Jarrid Wilson, a popular pastor known for his work in mental health advocacy at a Southern California megachurch, has died by suicide, Senior Pastor Greg Laurie with Harvest Christian Fellowship Church said in a statement.
Wilson joined the church as an associate pastor last year and has since spoken out many times about the issue of mental health, Laurie said.
Wilson's LinkedIn account said he was previously Next Generations Pastor from January 2015-2017 at Lifepoint Church in Smyrna, TN. He also served as CEO of Cause Roast (May 2014-August 2016) and HYPUR Media (January 2012-August 2016) in Franklin, TN.
Wilson and his wife founded an outreach called "Anthem of Hope" designed to help people dealing with depression and suicidal thoughts.
"Jarrid also repeatedly dealt with depression and was very open about his ongoing struggles," Laurie said. "He wanted to especially help those who were dealing with suicidal thoughts."
He is survived by his wife, Juli, and two young sons, according to Laurie's post.
On his verified Twitter page, Wilson had posted several times about September as National Suicide Prevention Month. In a post on Monday, he wrote, "Loving Jesus doesn't always cure suicidal thoughts. Loving Jesus doesn't always cure depression. Loving Jesus doesn't always cure PTSD. Loving Jesus doesn't always cure anxiety. But that doesn't mean Jesus doesn't offer us companionship and comfort. He ALWAYS does that."
The last activity on his Twitter account was a retweet of the Anthem of Hope page. The original post contains a 24/7 chat feature and reads: "Lonely? Depressed? Need someone to talk to? ... You don't have to do this alone!"
On her unverified Instagram account, Wilson's wife wrote he was a "loving, giving, kind-hearted, encouraging, handsome, hilarious, give the shirt (off) his back husband."
"No more pain, my jerry, no more struggle," she wrote. "You are made complete and you are finally free. Suicide and depression fed you the worst lies, but you knew the truth of Jesus and I know you're by his side right this very second."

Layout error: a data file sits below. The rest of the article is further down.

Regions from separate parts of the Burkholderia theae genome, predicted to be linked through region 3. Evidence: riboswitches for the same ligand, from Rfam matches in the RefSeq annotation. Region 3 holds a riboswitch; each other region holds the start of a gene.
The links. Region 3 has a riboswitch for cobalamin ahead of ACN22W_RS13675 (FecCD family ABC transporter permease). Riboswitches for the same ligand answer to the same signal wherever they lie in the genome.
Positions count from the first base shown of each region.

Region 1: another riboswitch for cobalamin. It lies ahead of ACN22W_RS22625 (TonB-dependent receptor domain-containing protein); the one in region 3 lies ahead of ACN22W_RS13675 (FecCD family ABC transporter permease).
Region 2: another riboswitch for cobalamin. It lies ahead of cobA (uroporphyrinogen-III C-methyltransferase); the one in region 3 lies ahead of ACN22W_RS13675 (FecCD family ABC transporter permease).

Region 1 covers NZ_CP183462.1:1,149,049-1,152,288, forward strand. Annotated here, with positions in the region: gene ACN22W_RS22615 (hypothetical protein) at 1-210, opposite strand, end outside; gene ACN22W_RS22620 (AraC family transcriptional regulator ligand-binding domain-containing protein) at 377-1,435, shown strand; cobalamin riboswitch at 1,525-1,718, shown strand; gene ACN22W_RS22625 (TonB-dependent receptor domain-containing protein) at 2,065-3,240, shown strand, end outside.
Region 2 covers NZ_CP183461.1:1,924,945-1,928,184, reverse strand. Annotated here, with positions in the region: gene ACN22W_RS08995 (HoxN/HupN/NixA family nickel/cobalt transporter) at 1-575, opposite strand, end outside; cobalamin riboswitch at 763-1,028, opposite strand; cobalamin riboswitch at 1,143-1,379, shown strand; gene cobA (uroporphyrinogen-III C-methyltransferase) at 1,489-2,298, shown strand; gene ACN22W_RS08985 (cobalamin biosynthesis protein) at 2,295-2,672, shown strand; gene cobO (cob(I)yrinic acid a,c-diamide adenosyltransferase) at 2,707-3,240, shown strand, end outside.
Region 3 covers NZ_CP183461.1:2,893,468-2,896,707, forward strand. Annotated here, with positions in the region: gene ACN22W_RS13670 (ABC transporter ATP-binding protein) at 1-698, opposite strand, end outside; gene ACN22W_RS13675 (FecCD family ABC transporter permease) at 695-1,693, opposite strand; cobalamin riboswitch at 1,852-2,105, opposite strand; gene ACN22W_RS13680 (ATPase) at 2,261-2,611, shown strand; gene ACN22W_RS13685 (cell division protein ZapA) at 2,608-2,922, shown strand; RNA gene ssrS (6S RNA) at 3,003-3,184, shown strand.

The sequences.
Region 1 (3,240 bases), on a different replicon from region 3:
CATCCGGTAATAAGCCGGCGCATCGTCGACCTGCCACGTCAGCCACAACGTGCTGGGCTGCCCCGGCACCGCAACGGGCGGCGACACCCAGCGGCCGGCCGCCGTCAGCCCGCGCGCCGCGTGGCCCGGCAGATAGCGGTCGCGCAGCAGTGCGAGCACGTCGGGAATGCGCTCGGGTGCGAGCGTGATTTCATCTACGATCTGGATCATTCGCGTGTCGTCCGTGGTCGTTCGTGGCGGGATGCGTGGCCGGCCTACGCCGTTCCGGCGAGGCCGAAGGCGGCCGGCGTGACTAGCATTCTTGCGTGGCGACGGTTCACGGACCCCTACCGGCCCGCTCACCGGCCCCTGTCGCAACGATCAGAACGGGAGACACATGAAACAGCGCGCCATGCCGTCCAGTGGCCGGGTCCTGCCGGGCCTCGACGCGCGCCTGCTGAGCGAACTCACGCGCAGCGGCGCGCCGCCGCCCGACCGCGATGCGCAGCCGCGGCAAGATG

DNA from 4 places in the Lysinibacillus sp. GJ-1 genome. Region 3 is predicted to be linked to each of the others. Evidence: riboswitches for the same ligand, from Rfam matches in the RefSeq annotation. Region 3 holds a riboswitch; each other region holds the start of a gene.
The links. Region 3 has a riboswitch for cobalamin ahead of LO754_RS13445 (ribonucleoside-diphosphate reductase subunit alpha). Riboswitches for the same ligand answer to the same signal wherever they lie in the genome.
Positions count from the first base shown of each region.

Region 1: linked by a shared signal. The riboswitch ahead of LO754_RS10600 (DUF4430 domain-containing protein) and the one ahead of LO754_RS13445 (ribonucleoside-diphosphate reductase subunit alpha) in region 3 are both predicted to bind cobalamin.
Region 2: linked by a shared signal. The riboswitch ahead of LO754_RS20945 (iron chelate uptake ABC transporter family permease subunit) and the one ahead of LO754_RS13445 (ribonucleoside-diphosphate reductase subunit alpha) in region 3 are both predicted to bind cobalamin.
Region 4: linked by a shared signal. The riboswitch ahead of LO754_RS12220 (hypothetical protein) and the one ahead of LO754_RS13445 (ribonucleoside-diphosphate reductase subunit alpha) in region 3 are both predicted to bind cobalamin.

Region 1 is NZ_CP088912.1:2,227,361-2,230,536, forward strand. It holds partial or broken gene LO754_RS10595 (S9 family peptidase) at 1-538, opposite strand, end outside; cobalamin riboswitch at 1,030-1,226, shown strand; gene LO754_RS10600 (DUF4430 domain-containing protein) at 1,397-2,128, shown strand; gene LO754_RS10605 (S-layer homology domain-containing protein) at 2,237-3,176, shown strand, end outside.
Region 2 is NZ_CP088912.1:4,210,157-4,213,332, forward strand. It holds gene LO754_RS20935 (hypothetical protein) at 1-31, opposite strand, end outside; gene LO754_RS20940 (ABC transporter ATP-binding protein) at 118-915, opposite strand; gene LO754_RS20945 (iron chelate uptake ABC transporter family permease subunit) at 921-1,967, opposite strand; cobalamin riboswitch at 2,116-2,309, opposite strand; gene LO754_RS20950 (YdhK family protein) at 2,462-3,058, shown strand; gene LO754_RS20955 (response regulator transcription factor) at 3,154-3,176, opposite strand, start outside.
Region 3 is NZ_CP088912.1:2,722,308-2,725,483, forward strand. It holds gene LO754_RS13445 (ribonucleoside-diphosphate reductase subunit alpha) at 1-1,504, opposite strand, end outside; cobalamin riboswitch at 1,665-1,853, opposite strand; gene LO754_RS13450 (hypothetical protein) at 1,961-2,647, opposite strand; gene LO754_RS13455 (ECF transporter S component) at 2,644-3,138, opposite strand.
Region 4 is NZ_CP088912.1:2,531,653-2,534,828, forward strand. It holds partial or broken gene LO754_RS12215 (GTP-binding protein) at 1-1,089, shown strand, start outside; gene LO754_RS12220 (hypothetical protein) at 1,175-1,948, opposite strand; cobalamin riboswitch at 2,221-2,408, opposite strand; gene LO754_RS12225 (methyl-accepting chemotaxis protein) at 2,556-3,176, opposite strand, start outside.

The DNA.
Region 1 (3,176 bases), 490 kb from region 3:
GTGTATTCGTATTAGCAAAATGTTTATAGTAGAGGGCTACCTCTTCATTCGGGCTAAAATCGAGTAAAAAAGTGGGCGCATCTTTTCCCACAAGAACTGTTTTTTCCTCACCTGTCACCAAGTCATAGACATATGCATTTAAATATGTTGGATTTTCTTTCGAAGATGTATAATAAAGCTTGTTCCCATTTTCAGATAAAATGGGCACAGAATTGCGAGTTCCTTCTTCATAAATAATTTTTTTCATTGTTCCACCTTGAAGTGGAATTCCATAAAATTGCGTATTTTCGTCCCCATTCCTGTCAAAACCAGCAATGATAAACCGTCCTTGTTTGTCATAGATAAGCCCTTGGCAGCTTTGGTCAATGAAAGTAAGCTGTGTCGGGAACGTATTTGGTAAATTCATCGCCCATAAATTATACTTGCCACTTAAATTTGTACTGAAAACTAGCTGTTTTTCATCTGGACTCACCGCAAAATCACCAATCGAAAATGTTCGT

'Pastors are just people'
In her post, Juli Wilson said that "suicide doesn't get the last word."
"I won't let it," she said. Juli Wilson wrote her husband's work led "thousands to the feet of Jesus" and his willingness to share his struggle with anxiety and depression "has helped so many other people feel like they weren't alone."
"YOU WERE an anthem of hope to everyone, baby, and I'll do my best to continue your legacy of love until my last breath," she wrote.
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My loving, giving, kind-hearted, encouraging, handsome, hilarious, give the shirt of his back husband went to be with Jesus late last night . No more pain, my jerry, no more struggle. You are made complete and you are finally free. Suicide and depression fed you the worst lies, but you knew the truth of Jesus and I know you’re by his side right this very second . I love you forever, Thomas jarrid Wilson, but I have to say that you being gone has completely ripped my heart out of my chest. You loved me and our boys relentlessly and I am forever grateful that i had YOU as a husband and a father to our boys . You are my forever and I will continue to let other people know of the hope in Jesus you found and spoke so boldly about . Suicide doesn’t get the last word. I won’t let it. You always said “Hope Gets the last word. Jesus gets the last word”. Your life’s work has lead thousands to the feet of Jesus and your boldness to tell other about your struggle with anxiety and depression has helped so many other people feel like they weren’t alone. YOU WERE an ANTHEM OF HOPE to everyone, baby, and I’ll do my best to continue your legacy of love until my last breath . I need you, jare, but you needed Jesus to hold you and I have to be okay with that. You are everything to me. Since the day we met. J & J. Love you more . These are photos of him in his happy place - fishing the day away . I’ll teach our boys all your tricks, babe. Promise. You are my #anthemofhope
Laurie, the pastor with Harvest Church, wrote in his post: "Sometimes people may think that as pastors or spiritual leaders we are somehow above the pain and struggles of everyday people. We are the ones who are supposed to have all the answers. But we do not."
"At the end of the day, pastors are just people who need to reach out to God for His help and strength, each and every day," Laurie wrote.